All of this was known from basic biochemistry but St-Onge and her colleagues showed that it’s physiologically relevant in humans. In a 2008 study, they put men on an 1800 calorie weight loss diet and women on a 1500 calorie weight loss diet. They gave them muffins made with either MCT oil or olive oil so that the particular oil constituted 12% of their calories. After 16 weeks, the men and women who were fed the MCT oil lost more than twice as much weight as the men and women who were fed the olive oil.

No one has studied coconut oil directly, but since coconut oil is primarily MCT’s, it should produce similar results. And it may be the case that going up a little higher in the percentage of calories produces even better results — but until the studies come in, people are going to have to use trial and error to experiment with this and see what works best for them. The important thing to remember is that you have to replace some of your calories with coconut oil, and not just add coconut oil to your diet. St-Onge’s studies suggest that the “a calorie is a calorie” myth is just that — a myth — but “calories don’t count” is another myth. If you add a jar of coconut oil per day to your diet you’ll probably gain weight. But if you go on a weight loss diet and replace some of the calories you would otherwise have consumed from other foods with coconut oil, you’ll probably get much better weight loss results.

Many of the vitamins and minerals needed to enhance fat loss or boost muscle mass can be found in fruits and vegetables, but many of them are found primarily in animal products, so the fat-phobia doesn’t help in this area either.

JOHN: What are your 3-4 favorite fruits and veggies?

CHRIS: My favorite fruits are strawberries and bell peppers (orange are my favorite color) and my favorite vegetables are broccoli and kale. Strawberries and bell peppers are excellent sources of vitamin C, aren’t terribly high in sugar, and are easy to eat raw. Strawberries as a sweet treat and bell peppers as, for example, a topping on salad. Cruciferous vegetables like broccoli and kale are good sources of many vitamins and minerals but they especially stand out as the few good plant sources of calcium. The bioavailability of calcium from these foods surpasses that of pasteurized milk — something that can’t be said for other vegetables like spinach. But there are many great plant foods out there and certainly it is a tough choice to pick out four of them.

JOHN: I am going to throw out some words, just tell me in one sentence what comes to mind:

Pasteurized milk

CHRIS: The bioavailability of the nutrients are seriously compromised, and the nature of the food is obscured by science that seeks to quantify concentrations of vitamins and minerals instead of quantifying their biological activity.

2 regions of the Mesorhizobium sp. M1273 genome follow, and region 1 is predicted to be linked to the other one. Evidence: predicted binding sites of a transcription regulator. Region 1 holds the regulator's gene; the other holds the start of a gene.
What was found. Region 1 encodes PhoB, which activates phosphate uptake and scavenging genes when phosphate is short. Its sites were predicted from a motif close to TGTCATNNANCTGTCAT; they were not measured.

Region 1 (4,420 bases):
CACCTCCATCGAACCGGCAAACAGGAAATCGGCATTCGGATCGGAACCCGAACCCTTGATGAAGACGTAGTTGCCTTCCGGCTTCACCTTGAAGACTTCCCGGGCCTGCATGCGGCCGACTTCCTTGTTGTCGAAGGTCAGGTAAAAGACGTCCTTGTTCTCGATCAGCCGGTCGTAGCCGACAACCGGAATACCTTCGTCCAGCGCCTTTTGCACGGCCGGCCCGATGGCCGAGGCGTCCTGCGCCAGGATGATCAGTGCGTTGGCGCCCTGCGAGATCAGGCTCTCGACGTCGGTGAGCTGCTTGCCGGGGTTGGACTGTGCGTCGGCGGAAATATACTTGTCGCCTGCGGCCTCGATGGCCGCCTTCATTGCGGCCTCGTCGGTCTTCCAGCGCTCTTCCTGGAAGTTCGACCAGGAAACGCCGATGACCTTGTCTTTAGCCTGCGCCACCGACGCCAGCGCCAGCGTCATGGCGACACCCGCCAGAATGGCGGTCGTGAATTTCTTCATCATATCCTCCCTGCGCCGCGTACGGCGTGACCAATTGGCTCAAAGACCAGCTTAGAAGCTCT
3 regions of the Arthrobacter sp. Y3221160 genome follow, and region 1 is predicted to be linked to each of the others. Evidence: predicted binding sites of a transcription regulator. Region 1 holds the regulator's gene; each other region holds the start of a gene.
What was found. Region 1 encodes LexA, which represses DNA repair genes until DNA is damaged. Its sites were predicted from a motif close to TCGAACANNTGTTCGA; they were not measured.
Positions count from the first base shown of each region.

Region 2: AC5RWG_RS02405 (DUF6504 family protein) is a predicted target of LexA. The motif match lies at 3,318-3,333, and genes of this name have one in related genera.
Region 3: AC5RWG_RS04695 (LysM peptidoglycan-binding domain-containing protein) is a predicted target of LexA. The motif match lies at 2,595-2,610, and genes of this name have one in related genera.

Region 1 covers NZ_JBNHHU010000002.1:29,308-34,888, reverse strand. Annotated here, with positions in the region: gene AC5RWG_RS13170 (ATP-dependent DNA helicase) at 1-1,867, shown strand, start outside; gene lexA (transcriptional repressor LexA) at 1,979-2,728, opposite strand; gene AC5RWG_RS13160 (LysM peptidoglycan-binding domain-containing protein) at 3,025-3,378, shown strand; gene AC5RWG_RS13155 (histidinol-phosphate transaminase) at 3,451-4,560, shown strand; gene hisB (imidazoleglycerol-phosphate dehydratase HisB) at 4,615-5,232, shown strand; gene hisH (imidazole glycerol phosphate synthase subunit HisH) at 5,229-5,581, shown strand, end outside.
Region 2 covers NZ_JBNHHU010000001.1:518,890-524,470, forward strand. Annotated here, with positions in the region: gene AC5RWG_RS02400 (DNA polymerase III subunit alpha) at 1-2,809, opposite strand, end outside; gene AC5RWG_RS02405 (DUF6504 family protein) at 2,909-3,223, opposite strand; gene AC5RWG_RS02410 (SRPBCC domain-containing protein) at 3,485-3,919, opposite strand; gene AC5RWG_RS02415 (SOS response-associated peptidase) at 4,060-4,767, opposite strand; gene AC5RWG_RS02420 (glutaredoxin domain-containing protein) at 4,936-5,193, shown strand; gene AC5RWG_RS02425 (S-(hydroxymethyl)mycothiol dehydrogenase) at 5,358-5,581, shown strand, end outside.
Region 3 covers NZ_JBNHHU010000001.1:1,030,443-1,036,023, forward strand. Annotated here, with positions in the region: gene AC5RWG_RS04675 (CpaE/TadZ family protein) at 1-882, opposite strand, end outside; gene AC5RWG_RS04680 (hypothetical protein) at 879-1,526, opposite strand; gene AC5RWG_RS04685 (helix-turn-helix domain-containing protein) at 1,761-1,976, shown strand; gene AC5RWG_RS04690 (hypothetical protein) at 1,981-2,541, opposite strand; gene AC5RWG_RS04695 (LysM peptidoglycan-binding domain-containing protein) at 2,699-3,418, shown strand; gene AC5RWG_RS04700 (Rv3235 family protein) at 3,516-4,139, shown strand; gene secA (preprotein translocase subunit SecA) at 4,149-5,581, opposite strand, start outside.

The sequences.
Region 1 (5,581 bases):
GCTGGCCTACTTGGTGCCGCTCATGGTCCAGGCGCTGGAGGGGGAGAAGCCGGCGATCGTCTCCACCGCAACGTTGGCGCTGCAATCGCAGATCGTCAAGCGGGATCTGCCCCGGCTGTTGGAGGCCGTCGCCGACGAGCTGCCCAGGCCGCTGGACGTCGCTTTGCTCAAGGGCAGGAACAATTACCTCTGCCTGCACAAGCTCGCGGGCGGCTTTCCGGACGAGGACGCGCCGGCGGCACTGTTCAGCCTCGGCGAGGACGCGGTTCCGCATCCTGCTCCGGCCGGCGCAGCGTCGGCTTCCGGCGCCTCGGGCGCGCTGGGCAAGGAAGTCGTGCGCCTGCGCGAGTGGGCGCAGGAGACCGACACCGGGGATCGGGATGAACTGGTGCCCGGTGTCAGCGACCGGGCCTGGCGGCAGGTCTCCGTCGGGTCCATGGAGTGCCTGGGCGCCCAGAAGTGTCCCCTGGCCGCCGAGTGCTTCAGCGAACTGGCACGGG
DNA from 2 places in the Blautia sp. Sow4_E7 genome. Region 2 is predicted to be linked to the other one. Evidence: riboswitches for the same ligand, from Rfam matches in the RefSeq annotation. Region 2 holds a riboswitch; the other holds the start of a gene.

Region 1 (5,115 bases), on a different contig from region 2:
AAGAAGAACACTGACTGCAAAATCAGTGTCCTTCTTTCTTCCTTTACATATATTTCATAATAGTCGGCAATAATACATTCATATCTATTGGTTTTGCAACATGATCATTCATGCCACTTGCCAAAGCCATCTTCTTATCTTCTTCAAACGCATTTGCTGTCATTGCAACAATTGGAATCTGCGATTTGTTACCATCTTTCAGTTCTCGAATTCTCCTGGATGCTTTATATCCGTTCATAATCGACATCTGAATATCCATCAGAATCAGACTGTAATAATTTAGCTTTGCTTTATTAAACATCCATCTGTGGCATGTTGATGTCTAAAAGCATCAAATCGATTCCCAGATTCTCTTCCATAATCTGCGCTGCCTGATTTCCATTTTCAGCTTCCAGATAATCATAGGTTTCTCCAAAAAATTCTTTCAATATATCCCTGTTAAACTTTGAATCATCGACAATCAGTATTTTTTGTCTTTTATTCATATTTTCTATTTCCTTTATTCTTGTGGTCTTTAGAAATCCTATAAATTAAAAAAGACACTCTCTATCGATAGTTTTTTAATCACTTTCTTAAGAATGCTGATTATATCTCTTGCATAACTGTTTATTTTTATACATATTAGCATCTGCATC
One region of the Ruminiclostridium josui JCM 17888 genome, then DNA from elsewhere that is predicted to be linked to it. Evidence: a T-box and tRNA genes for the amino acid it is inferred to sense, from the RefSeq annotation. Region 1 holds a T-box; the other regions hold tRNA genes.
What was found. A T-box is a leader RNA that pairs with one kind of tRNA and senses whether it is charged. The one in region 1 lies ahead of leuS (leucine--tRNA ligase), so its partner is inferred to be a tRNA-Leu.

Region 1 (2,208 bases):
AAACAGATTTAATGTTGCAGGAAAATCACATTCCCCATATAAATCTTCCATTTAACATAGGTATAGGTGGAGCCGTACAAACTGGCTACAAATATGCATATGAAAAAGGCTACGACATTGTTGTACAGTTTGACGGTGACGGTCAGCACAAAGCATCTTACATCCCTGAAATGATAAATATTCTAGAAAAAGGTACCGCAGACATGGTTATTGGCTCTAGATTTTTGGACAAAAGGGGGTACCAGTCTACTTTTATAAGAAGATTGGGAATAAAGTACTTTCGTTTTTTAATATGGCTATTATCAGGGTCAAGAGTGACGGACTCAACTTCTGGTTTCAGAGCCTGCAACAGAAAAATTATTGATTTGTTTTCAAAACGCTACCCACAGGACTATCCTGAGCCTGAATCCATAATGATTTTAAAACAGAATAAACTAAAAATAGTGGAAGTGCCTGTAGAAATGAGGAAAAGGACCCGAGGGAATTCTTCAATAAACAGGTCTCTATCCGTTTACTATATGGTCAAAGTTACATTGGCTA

The Lipid Hypothesis

CHRIS: Elements of truth and falsehood; a disease of degenerating lipid was mistaken for a disease of infiltrating lipid.

Lipid expert

CHRIS: A term that makes some sense but is vulnerable to being abused in the logical fallacy of appealing to authority rather than appealing to the strength and clarity of an argument.

Coconut Macaroons

CHRIS: Delicious!


CHRIS: Life-giving in many ways that go beyond the most obvious, vitamin D.


CHRIS: The most important exercise (but the one I’ve always had the most trouble increasing my weight on!)

Peanut Butter

CHRIS: A good treat now and then if it’s quality peanut butter that isn’t loaded with aflatoxin or hydrogenated oils.

JOHN: Chris, you know we have to talk about cholesterol, but that is a big discussion for a later day!!

CHRIS: Indeed, and I look forward to it!

JOHN: Chris, so any general advice you would like to give our readers for the grand finale?

CHRIS: Let’s return to real food. Get to know the companies that produce your food and when possible buy local and get to know the farmers. Good farmers are nutrition-conscious and begin with respecting and nourishing the soil, and in turn respect and nourish their animals on their natural diets. Their cows eat grass and their chickens scratch in the dirt for insects. Always listen to both sides of a nutritional argument and make a personal decision about what makes the most sense to you; listen to your body and reject a theory when your body tells you it isn’t working. Use the help of doctors, trainers, researchers, writers, and speakers with gratitude, but become the slave of no one. Eat everything with thankfulness and when you are in good health, pay the favor forward by helping others when they will accept it. I think this is an excellent nutritional code to live by, and one whose principles extend far beyond the sphere of nutrition.

JOHN: Thank you Chris, I know that our readers will really appreciate the valuable and applicable information you shared today!, as I have…and stay tuned everybody for part II – A discussion on cholesterol!

CHRIS: You’re welcome John, and thank you so much for the opportunity. It was a pleasure and I look forward to our next interview.